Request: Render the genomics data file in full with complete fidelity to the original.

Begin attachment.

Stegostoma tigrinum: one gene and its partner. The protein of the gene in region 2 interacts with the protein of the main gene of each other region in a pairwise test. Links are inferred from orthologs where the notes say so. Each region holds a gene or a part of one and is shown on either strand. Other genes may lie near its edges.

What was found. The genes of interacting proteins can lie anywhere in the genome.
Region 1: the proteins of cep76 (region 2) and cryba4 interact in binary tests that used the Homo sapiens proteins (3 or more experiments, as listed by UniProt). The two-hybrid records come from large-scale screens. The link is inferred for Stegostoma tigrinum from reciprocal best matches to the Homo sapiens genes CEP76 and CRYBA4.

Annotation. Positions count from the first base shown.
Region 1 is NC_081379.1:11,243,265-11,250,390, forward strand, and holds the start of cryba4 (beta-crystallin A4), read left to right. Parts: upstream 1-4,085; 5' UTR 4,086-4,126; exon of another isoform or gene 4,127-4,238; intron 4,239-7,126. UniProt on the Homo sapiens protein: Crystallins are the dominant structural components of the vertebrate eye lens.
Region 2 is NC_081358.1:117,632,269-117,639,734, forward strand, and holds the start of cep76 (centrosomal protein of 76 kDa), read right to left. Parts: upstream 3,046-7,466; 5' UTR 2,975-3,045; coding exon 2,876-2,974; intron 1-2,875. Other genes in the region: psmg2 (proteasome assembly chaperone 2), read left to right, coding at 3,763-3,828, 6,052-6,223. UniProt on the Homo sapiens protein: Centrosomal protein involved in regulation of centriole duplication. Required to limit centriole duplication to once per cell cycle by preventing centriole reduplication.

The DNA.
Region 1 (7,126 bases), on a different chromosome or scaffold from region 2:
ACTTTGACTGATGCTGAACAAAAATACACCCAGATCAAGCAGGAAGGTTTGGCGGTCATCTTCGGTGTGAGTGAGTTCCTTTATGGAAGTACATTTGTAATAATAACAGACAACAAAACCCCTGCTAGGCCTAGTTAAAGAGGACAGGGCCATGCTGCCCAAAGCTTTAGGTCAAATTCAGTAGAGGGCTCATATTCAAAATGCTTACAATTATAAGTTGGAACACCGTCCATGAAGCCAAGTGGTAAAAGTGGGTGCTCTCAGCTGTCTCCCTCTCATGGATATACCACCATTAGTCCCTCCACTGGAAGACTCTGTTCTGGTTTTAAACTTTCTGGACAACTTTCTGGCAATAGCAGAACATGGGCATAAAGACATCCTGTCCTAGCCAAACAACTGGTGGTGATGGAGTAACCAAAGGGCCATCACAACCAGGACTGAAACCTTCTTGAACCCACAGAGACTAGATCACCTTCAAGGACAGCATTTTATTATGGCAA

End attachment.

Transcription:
Stegostoma tigrinum: one gene and its partner. The protein of the gene in region 2 interacts with the protein of the main gene of each other region in a pairwise test. Links are inferred from orthologs where the notes say so. Each region holds a gene or a part of one and is shown on either strand. Other genes may lie near its edges.

What was found. The genes of interacting proteins can lie anywhere in the genome.
Region 1: the proteins of cep76 (region 2) and cryba4 interact in binary tests that used the Homo sapiens proteins (3 or more experiments, as listed by UniProt). The two-hybrid records come from large-scale screens. The link is inferred for Stegostoma tigrinum from reciprocal best matches to the Homo sapiens genes CEP76 and CRYBA4.

Annotation. Positions count from the first base shown.
Region 1 is NC_081379.1:11,243,265-11,250,390, forward strand, and holds the start of cryba4 (beta-crystallin A4), read left to right. Parts: upstream 1-4,085; 5' UTR 4,086-4,126; exon of another isoform or gene 4,127-4,238; intron 4,239-7,126. UniProt on the Homo sapiens protein: Crystallins are the dominant structural components of the vertebrate eye lens.
Region 2 is NC_081358.1:117,632,269-117,639,734, forward strand, and holds the start of cep76 (centrosomal protein of 76 kDa), read right to left. Parts: upstream 3,046-7,466; 5' UTR 2,975-3,045; coding exon 2,876-2,974; intron 1-2,875. Other genes in the region: psmg2 (proteasome assembly chaperone 2), read left to right, coding at 3,763-3,828, 6,052-6,223. UniProt on the Homo sapiens protein: Centrosomal protein involved in regulation of centriole duplication. Required to limit centriole duplication to once per cell cycle by preventing centriole reduplication.

The DNA.
Region 1 (7,126 bases), on a different chromosome or scaffold from region 2:
ACTTTGACTGATGCTGAACAAAAATACACCCAGATCAAGCAGGAAGGTTTGGCGGTCATCTTCGGTGTGAGTGAGTTCCTTTATGGAAGTACATTTGTAATAATAACAGACAACAAAACCCCTGCTAGGCCTAGTTAAAGAGGACAGGGCCATGCTGCCCAAAGCTTTAGGTCAAATTCAGTAGAGGGCTCATATTCAAAATGCTTACAATTATAAGTTGGAACACCGTCCATGAAGCCAAGTGGTAAAAGTGGGTGCTCTCAGCTGTCTCCCTCTCATGGATATACCACCATTAGTCCCTCCACTGGAAGACTCTGTTCTGGTTTTAAACTTTCTGGACAACTTTCTGGCAATAGCAGAACATGGGCATAAAGACATCCTGTCCTAGCCAAACAACTGGTGGTGATGGAGTAACCAAAGGGCCATCACAACCAGGACTGAAACCTTCTTGAACCCACAGAGACTAGATCACCTTCAAGGACAGCATTTTATTATGGCAA